- 2015 Federal Election
Nanaimo Design Nerds keen to open co-working space
With yoga at lunch, barbecues in the courtyard and desks for rent, Nanaimo’s new co-working hub won’t be your typical office space. In fact, the entrepreneurs behind the idea are counting on it.
“It provides a model that doesn’t exist yet,” said Monica Shore, a director of Nanaimo Design Nerds, the group behind the city’s new ‘funky’ co-working space for creative professionals.
The design nerds aim to bring the metropolitan trend of co-working ‘hives’ to the Harbour City this June, when they open their first co-working hub for creatives like architects, designers and not-for-profits.
It’s the second of its kind in the works this year. Innovation Island and the Nanaimo Economic Development Corporation plan to open a co-working space for the tech industry and are currently searching for a space large enough to meet the demand.
The idea behind the Nanaimo Design Nerds’ new space is all about offering entrepreneurs a chance to leave the isolation of basement offices and coffee shops for work environments where they can grow their business, build community and share ideas with those in similar professions.
The design nerds say their project will give people the perks of an office space, with a board room, mailbox and lounge – but with affordable prices and extras that could range from a courtyard with barbecues and yoga sessions to a licensed space for after-work parties.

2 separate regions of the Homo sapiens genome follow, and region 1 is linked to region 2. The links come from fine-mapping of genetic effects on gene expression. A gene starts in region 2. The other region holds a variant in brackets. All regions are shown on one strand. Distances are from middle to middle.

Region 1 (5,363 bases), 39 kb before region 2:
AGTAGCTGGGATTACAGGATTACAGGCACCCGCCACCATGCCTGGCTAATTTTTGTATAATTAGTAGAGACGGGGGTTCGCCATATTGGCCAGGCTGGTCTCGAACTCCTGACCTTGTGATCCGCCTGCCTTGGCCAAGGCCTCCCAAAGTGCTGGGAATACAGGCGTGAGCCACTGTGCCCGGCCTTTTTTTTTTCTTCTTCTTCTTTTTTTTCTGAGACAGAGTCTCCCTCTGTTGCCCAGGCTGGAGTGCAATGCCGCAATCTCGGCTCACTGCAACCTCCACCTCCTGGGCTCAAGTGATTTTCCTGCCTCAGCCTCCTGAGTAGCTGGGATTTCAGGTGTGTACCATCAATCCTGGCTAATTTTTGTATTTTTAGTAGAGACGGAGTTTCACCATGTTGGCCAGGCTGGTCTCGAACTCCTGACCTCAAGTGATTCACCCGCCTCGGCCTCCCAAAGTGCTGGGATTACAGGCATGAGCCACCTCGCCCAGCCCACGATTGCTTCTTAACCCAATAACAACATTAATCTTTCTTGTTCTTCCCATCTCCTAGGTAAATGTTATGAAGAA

People will also have the choice to buy membership packages or pay for short-term ‘hot desks’ if they are only in the area on business temporarily.
According to Shore and Jackie Duys-Kelly, also a director with the Nanaimo Design Nerds, the space will also be connected to Vancouver’s Hive co-working space and 90 others across Canada, not only facilitating travel and potential work excursions, but giving creative professionals a reason to stay and develop businesses in Nanaimo.
“We are really about connecting people in the community,” said Duys-Kelly. “We are stuck in our basement or we are stuck in our attic or we sit on our computer in this lonely little space and try to be as efficient and effective as we can when really studies are showing ... interaction with people is the most profitable and beneficial way to advance your business.”
The co-working space is still in development, but would open in the Painted Turtle Guesthouse in downtown Nanaimo.
Nanaimo Design Nerds are searching for sponsorships to help pay for the $50,000 cost of building the space and plan to host ‘jellies’ – simulated co-working sessions – to highlight the experience and generate ideas on what people would like to see in the hub.
Sasha Angus, chief executive officer for the Nanaimo Economic Development Corporation, calls it a great idea and doesn’t believe it will compete with his organization’s tech hub.
“We need multiple venues and opportunities for folks to grow their business,” he said, adding co-working spaces tend to eliminate barriers for start-up businesses and foster spaces where entrepreneurs can “feed off each other’s energy.”
The first jelly will be held at the Vault Cafe, 499 Wallace St., March 17 from 9:30 a.m to 12:30 p.m.